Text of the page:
The Wife’s Tale: A Personal History: Winner of the RSL Ondaatje Prize 2019

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The Wife’s Tale: A Personal History: Winner of the RSL Ondaatje Prize 2019

The Wife’s Tale: A Personal History: Winner of the RSL Ondaatje Prize 2019

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Living the cloistered life of a cleric’s wife, Yètèmegnu is forbidden from playing with other children or, after a few short lessons, learning to read.

The biography is interspersed with prayers to the Virgin Mary and it is clear that in Edemariam’s eyes her grandmother is a kind of mother goddess, giving life to her garden, her animals, her children, her neighbours. A week ago I knew almost nothing about Ethiopia, except that it is Orthodox Christian and that there was a dreadful famine in the 1980s that my malapropism-prone great-aunt once referred to as “the famine in Utopia”. He helped one of Yetemegnu’s sons, Aida, (who is the author’s father), to get a scholarship to Canada to study medicine. Within her small, pastoral world she is treated as a noble; her larder brims with crops from her husband’s peasant-tilled fields.Edemariam’s gaze travels from the “silver spears” of eucalyptus leaves to “wobble-humped zebus” and goats “plotting delinquency”.

Edemariam’s narrative often expands to cover the bigger picture – Italian occupation in the 1930s, resistance, liberation, political coups, revolts and famine – before contracting back to Yetemegnu’s life. And yet as Yetemegnu expressed the frequent violence that her often kind and loving husband precariously inflicts she also conveyed her aspirations and her rebellious stance that she continually conceived. The wedding scene distils the wonder and confusion of the child bride who feels something remarkable is happening but is barely cognisant of what it means: “The long black cape was lined, the heavy gold filigree around the collar and down the front made it heavy, and it was getting heavier. And so Tsega’s turbulent and at once blissful relationship with Ba’aata begins, which the author dazzlingly portrays. Her husband is a priest who rises up the ecclesiastical ranks and then becomes a judge under the aegis of Emperor Haile Selassie.She emerges as a bewitching and resilient figure whose life-changing moments sometimes intersect with the tumultuous history of her nation. We enter an ancient-seeming world of royal courts, courtiers, and the mania of an absolute monarchy that holds everything – from legal appeals to school places to office jobs – within its palm. The church of Ba’aata Mariam, which once turned Emperor Tewodros II’s mother away when she brought her son to be baptized because she sold kosso (purgative) to survive, and could not “afford the two jars of dark beer, two bowls of stew and forty injera they demanded in payment,” became Aida’s major source of inquiry. You may also opt to downgrade to Standard Digital, a robust journalistic offering that fulfils many user’s needs. That’s what I’m like after reading Aida Edemariam’s enriching book about her grandmother’s long life (1916-2013) in Ethiopia, from child bride to wrinkled great-grandmother.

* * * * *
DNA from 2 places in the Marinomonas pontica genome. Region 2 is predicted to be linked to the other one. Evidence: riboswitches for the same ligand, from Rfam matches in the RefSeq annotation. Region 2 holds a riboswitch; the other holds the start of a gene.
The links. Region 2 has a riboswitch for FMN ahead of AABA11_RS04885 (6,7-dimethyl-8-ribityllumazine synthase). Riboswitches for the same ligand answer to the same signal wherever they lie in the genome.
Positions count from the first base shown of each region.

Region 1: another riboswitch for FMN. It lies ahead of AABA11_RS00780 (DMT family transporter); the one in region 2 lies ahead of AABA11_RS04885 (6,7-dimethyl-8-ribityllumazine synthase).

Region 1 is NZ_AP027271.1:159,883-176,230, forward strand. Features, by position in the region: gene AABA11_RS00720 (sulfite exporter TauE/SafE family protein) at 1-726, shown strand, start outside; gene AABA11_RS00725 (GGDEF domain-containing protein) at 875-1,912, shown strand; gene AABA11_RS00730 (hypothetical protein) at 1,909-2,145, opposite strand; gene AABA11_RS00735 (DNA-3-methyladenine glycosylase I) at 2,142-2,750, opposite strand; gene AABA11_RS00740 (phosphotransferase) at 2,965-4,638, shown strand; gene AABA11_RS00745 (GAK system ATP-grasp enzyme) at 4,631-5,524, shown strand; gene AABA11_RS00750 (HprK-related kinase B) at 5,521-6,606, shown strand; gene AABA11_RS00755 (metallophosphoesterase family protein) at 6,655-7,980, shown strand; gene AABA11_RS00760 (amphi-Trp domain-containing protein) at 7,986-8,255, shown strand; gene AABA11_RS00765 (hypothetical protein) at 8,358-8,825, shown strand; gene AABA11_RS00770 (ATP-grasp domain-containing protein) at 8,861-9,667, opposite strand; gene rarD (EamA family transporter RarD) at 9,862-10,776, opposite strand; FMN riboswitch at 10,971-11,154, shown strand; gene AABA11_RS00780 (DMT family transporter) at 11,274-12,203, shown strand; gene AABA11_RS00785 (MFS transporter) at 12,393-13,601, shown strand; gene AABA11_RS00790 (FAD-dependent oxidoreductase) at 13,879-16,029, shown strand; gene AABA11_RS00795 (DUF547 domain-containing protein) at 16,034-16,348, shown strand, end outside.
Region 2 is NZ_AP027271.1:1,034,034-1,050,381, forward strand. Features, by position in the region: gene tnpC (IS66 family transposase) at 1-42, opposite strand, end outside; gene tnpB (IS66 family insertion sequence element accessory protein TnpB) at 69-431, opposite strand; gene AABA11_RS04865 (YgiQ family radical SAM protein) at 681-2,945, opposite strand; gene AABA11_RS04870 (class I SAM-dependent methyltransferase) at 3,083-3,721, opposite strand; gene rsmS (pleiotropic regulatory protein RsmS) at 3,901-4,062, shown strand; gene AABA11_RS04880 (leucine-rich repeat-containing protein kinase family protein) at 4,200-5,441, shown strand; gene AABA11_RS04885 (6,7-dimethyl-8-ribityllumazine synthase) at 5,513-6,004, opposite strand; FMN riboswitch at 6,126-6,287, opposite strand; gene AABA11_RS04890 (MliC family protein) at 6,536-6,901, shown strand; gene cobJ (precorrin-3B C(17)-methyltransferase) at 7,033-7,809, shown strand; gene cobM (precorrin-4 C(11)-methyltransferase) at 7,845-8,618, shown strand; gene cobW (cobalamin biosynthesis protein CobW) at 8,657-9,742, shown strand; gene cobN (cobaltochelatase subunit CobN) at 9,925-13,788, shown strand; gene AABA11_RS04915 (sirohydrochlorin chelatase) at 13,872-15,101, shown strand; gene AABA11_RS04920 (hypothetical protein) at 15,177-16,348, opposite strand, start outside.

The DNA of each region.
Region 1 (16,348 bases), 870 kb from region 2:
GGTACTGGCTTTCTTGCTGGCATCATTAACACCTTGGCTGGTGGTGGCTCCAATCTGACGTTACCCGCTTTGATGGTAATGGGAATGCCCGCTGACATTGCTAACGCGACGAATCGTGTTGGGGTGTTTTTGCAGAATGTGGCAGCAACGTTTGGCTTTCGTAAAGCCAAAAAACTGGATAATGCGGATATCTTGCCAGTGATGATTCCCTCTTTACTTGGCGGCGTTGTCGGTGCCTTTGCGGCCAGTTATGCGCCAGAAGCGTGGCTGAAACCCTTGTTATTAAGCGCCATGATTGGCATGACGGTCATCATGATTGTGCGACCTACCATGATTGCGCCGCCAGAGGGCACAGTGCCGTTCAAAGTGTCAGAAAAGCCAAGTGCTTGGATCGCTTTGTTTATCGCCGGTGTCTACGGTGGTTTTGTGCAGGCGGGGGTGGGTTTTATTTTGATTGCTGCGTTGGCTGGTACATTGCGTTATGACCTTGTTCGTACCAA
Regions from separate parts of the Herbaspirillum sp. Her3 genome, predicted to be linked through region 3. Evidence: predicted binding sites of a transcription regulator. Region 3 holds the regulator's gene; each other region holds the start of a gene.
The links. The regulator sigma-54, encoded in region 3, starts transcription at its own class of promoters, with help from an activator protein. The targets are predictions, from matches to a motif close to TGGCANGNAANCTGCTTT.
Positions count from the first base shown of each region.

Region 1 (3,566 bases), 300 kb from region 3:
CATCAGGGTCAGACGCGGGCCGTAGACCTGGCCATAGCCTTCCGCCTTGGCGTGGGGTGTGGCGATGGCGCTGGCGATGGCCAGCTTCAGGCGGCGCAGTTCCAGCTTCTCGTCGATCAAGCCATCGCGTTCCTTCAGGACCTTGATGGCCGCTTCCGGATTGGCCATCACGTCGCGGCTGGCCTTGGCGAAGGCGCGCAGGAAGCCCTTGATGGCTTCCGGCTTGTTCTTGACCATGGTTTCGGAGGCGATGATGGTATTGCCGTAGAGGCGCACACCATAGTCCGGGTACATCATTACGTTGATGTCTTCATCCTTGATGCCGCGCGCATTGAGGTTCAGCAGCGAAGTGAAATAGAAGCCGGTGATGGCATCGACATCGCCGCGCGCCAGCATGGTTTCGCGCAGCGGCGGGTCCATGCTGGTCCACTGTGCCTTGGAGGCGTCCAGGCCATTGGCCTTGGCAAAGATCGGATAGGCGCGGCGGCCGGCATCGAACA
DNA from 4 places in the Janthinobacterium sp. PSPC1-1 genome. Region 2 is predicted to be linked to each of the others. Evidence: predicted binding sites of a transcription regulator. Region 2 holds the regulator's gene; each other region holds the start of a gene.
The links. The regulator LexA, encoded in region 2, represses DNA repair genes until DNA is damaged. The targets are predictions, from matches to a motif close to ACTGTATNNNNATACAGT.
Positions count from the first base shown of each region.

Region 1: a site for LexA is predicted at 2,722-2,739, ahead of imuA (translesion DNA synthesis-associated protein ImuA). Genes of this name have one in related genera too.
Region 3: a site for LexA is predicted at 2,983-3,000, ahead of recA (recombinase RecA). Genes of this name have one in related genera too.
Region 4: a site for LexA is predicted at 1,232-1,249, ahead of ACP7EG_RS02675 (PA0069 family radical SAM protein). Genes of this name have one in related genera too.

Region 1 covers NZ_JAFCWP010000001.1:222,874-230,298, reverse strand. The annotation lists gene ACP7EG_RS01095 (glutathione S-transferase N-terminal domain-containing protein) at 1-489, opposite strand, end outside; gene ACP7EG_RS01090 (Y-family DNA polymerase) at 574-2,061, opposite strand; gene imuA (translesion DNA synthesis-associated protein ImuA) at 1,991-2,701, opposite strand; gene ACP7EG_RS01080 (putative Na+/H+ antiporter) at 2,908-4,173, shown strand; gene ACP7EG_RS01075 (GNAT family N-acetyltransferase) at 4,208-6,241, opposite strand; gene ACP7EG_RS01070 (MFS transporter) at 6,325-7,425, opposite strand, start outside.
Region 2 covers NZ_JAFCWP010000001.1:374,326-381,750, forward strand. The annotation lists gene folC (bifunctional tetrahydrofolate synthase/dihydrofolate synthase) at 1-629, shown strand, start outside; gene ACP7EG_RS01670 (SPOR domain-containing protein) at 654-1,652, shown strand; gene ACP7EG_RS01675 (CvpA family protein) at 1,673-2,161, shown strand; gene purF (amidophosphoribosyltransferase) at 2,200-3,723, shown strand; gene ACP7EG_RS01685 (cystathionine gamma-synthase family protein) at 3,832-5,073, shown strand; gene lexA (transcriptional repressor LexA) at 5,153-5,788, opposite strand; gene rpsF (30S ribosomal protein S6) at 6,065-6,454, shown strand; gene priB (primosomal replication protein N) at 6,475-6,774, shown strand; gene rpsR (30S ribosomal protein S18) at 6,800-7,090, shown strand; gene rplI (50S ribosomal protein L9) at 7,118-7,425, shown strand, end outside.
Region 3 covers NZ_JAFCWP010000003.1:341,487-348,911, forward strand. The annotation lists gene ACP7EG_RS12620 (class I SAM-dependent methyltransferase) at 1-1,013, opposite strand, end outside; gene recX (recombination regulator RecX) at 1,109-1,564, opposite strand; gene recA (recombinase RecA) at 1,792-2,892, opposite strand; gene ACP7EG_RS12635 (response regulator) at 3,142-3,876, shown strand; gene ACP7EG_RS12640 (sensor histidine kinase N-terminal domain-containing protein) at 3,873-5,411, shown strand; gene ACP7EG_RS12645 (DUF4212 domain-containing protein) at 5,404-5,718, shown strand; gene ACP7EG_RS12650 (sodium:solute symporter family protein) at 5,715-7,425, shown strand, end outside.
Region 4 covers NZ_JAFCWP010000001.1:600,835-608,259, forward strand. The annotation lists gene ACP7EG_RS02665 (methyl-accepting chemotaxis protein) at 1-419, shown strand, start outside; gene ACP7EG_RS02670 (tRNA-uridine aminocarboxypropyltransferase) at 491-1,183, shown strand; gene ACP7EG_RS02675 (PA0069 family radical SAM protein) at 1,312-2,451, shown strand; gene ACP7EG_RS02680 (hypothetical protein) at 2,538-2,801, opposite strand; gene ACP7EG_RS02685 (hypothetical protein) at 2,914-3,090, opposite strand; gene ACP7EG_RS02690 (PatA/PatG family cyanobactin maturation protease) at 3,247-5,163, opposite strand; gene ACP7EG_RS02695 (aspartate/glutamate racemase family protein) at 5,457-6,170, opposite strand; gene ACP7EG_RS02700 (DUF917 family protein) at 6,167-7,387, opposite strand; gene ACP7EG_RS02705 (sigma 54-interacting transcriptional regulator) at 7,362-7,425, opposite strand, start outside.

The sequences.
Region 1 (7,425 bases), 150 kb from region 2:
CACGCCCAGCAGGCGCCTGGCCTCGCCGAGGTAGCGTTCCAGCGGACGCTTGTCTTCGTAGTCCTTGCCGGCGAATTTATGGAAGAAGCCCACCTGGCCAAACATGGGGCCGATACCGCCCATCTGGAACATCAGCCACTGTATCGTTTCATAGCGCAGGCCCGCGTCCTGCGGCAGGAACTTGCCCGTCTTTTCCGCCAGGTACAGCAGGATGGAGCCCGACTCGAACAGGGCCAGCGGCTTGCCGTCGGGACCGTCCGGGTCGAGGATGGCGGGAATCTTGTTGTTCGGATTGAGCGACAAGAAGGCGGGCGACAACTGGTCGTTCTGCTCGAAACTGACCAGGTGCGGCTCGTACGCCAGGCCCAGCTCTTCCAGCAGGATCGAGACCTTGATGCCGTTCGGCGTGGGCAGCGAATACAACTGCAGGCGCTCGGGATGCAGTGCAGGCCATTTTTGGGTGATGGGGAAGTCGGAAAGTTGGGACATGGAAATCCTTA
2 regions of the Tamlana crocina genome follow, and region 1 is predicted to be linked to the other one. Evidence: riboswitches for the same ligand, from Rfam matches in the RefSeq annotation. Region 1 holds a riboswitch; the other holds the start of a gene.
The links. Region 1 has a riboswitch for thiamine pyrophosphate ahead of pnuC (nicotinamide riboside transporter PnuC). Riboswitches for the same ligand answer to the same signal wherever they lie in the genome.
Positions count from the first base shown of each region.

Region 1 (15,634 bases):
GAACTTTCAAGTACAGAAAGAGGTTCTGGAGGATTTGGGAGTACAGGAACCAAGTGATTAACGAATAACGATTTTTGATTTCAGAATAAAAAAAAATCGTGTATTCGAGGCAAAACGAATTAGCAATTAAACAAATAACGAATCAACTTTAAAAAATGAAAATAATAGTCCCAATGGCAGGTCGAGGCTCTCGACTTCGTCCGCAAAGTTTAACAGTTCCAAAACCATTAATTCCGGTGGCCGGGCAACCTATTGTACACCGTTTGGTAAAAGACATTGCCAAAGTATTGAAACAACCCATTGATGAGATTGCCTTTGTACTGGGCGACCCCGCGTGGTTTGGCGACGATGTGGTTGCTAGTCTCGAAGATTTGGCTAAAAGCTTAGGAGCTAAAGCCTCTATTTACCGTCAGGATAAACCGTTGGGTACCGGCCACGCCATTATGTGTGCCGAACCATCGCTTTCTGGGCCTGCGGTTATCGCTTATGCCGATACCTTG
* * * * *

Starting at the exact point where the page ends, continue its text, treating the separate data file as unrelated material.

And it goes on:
• Fruugo ID: 258392218-563234582
  • EAN: 764486781913
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